BEIJING/TOKOYO — Asian airlines will inform China of their flight plans before entering airspace over waters disputed with Japan, regional aviation officials said on Monday, effectively acknowledging Beijing's authority over a newly declared "Air Defense Identification Zone''.
China published coordinates for the zone on the weekend. The area, about two-thirds the size of the United Kingdom, covers most of the East China Sea and the skies over a group of uninhabited islands at the center of a bitter row between Beijing and Tokyo.
Japan and its close ally, the United States, sharply criticised the move, which experts said was aimed at chipping away at Tokyo's claim to administrative control over the area, including the tiny uninhabited islands known as the Senkaku in Japan and the Diaoyu in China.
While China said the new rules would not affect "normal operations'' for international flights, it added that it would take "defensive emergency measures'' against aircraft that failed to identify themselves properly.
China's latest move could help spread the view that Japan was losing administrative control of the area, said Hiroko Maeda, research fellow at Japanese think-tank the PHP Institute.
"China has already been sending its ships (there). It is clear China is trying to undermine Japan's administrative control. Now they are stepping up their effort in the sky as well,'' Maeda said.
Civil aviation officials from Hong Kong and Taiwan said their carriers entering the zone must send flight plans to Chinese aviation authorities. A transport ministry official in Seoul said South Korean planes would do the same.
An official at the Japan Civil Aviation Bureau said Japanes airlines flying through the region to non-mainland Chinese destinations would likely need to inform China of their plans. "Airlines have been advised to take greater care in the area,'' said another bureau official.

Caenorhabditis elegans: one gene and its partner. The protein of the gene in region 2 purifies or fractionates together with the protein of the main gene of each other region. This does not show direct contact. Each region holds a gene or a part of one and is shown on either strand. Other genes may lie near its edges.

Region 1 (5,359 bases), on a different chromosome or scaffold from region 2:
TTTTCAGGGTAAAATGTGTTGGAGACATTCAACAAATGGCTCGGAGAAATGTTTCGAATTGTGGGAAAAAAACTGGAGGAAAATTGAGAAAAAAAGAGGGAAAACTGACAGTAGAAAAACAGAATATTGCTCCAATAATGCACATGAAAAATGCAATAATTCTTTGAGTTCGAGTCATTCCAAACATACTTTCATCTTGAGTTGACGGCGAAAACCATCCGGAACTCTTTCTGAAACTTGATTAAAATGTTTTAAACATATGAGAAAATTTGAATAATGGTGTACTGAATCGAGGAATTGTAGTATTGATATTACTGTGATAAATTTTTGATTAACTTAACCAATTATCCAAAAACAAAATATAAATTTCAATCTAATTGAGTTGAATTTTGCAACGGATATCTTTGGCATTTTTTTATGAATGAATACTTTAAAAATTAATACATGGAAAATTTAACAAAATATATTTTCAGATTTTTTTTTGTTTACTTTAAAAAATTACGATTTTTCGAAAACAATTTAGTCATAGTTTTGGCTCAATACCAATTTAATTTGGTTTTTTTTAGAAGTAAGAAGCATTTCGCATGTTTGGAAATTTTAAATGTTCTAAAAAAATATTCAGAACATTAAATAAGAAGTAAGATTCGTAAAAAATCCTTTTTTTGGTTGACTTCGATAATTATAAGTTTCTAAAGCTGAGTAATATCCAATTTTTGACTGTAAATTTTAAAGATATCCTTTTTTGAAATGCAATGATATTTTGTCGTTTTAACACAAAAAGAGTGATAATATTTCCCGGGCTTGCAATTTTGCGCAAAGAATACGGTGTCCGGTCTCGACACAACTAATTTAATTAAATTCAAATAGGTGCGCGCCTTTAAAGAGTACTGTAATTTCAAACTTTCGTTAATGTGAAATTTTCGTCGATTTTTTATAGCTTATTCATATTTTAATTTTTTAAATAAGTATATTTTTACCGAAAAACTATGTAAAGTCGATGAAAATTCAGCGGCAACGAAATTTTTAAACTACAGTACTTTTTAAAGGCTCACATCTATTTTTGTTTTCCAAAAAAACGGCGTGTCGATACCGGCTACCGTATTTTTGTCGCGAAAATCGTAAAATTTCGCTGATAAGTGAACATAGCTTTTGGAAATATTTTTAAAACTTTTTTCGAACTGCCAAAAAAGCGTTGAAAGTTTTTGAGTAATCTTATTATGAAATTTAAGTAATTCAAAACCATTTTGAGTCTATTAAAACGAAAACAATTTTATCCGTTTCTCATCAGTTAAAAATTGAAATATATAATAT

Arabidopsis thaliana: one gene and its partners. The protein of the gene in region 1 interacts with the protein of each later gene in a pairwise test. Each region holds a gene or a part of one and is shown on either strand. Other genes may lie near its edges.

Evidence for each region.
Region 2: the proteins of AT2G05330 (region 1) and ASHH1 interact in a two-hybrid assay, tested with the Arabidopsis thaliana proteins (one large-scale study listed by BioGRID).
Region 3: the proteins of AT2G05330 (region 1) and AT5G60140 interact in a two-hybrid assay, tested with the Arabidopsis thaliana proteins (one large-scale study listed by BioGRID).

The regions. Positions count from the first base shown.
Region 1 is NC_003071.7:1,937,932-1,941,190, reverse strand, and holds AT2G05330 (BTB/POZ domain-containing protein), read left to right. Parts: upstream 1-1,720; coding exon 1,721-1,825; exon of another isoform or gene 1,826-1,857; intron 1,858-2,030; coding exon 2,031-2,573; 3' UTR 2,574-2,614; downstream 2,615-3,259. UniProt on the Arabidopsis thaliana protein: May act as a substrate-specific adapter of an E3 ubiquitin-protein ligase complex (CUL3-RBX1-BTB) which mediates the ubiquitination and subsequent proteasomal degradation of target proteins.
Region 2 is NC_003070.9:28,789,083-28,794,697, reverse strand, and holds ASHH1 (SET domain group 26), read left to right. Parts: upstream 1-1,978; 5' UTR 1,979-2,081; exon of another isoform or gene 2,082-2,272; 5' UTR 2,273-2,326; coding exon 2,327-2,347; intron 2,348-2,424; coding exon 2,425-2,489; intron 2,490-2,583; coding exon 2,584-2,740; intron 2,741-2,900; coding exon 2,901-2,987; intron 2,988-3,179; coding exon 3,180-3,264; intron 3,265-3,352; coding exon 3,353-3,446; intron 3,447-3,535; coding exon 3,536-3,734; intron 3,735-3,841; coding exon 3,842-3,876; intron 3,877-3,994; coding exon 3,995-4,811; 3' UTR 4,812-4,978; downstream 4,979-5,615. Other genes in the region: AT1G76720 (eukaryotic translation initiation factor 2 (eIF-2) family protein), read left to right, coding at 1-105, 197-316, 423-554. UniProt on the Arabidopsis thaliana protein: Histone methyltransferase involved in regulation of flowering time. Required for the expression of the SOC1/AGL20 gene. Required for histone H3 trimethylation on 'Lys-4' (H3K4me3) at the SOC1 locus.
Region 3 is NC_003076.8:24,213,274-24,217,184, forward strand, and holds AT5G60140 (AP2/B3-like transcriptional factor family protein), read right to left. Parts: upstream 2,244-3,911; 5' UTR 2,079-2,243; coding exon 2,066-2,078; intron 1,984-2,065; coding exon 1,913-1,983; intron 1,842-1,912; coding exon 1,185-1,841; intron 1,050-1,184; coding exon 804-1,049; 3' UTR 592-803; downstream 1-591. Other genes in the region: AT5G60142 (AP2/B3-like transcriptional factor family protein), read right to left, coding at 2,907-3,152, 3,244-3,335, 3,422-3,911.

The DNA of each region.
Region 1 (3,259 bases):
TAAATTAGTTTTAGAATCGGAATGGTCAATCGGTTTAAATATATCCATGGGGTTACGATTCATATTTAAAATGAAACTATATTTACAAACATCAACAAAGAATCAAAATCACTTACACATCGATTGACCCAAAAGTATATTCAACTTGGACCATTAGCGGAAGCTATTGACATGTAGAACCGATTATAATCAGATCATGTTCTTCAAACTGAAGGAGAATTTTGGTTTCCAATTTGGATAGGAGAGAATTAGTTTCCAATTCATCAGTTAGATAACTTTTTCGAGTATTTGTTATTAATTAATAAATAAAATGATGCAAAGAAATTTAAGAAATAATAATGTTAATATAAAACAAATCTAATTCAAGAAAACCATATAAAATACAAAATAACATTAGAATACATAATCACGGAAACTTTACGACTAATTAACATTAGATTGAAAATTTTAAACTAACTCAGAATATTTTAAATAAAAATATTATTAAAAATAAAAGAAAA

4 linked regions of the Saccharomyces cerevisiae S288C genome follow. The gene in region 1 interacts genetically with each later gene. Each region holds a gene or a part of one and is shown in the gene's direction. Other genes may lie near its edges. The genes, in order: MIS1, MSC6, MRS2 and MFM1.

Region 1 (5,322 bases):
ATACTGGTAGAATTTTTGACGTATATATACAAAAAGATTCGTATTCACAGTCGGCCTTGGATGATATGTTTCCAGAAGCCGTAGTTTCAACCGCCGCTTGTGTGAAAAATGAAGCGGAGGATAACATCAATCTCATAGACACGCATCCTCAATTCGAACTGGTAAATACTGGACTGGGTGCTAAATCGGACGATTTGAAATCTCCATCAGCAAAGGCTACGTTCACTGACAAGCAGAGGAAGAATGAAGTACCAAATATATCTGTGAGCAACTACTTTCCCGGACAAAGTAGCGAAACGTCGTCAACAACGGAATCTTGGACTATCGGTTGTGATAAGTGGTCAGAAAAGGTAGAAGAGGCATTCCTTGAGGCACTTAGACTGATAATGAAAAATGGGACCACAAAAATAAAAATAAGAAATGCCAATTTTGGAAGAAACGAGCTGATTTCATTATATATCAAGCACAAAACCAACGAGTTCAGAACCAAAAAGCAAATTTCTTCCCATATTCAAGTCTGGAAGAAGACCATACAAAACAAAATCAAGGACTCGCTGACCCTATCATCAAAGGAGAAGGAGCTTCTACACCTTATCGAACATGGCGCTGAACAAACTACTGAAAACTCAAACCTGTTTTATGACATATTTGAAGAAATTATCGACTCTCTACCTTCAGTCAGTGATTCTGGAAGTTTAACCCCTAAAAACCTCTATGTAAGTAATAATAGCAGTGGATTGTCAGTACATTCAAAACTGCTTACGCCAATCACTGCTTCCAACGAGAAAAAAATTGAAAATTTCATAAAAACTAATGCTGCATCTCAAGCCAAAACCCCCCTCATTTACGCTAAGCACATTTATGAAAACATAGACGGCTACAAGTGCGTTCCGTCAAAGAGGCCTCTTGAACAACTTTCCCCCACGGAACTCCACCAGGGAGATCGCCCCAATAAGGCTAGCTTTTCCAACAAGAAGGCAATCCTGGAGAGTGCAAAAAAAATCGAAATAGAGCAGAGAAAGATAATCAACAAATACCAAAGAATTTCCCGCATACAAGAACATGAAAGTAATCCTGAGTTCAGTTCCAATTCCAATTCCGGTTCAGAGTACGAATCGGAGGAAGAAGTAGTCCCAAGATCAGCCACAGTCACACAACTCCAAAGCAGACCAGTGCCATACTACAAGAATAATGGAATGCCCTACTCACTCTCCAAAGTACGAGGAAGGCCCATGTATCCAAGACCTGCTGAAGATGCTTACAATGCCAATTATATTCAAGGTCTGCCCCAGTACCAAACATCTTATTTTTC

Singapore Airlines and Qantas Airways Ltd said they would keep Chinese authorities informed of their flights through the area. Korean Air said its flight plans would be
delivered to Chinese authorities, but the routes its pilots took would not be affected. Japan Airlines and ANA Holdings also said the zone had not affected their flights.
War of words
Japan protested the weekend move, warning of an escalation into the "unexpected'' if Beijing enforced the rules. U.S. Defense Secretary Chuck Hagel called the move a "destabilizing attempt to alter the status quo in the region''.
While Washington does not take a position on the sovereignty of the islands, it recognizes that Japan has administrative control over them and is therefore bound by treaty to defend Japan in the event of an armed conflict.
Tensions flared last year between Beijing and Tokyo when the Japanese government bought three of the islands from a private landowner to fend off a potentially more inflammatory purchase by the Tokyo metropolitan government, at the time headed by nationalist governor Shintaro Ishihara.
In the continuing war of words, China's Defence Ministry said on Monday it had lodged protests with the U.S. and Japanese embassies in Beijing over the criticism from Washington and Tokyo of the zone.
China also summoned Japan's ambassador, warning Tokyo to "stop (their) words and actions which create friction and harm regional stability'', China's Foreign Ministry said. Meanwhile, Tokyo and Seoul summoned Chinese diplomats to protest.
Asian and Western diplomats said the zone was a problem for Japan, the United States and other countries that may be wary of any acknowledgement of China's claims over the area.
"No one wants to be in a position where by following Chinese instructions you are giving tacit acknowledgement of their sovereignty over a disputed area,'' one Asian diplomat said. "And there is a fear that is precisely the game that is being played - it seems no accident that the disputed Senkaku islands are now in the heart of overlapping zones.''
Japan has its own Air Defence Identification Zone but officials said Tokyo only required aircraft seen to be approaching Japanese territorial airspace to identify themselves.
In its announcement on Saturday, China's Defence Ministry said it would set up other such zones when preparations were finalised. It gave no further details and the ministry's news department declined to elaborate when contacted by Reuters.
China also claims the South China Sea, which is believed to be rich in oil and gas. The Philippines, Vietnam, Malaysia, Brunei and Taiwan also claim parts of the South China Sea, making it one of the region's biggest flashpoints.
Japanese Prime Minister Shinzo Abe said China was forcingvother countries to conform to its rules.
The topic was hot on China's Twitter-like Sina Weibo, withvsome users calling for war with Japan. "There can be no discussion on territorial issues, only war,'' wrote one user.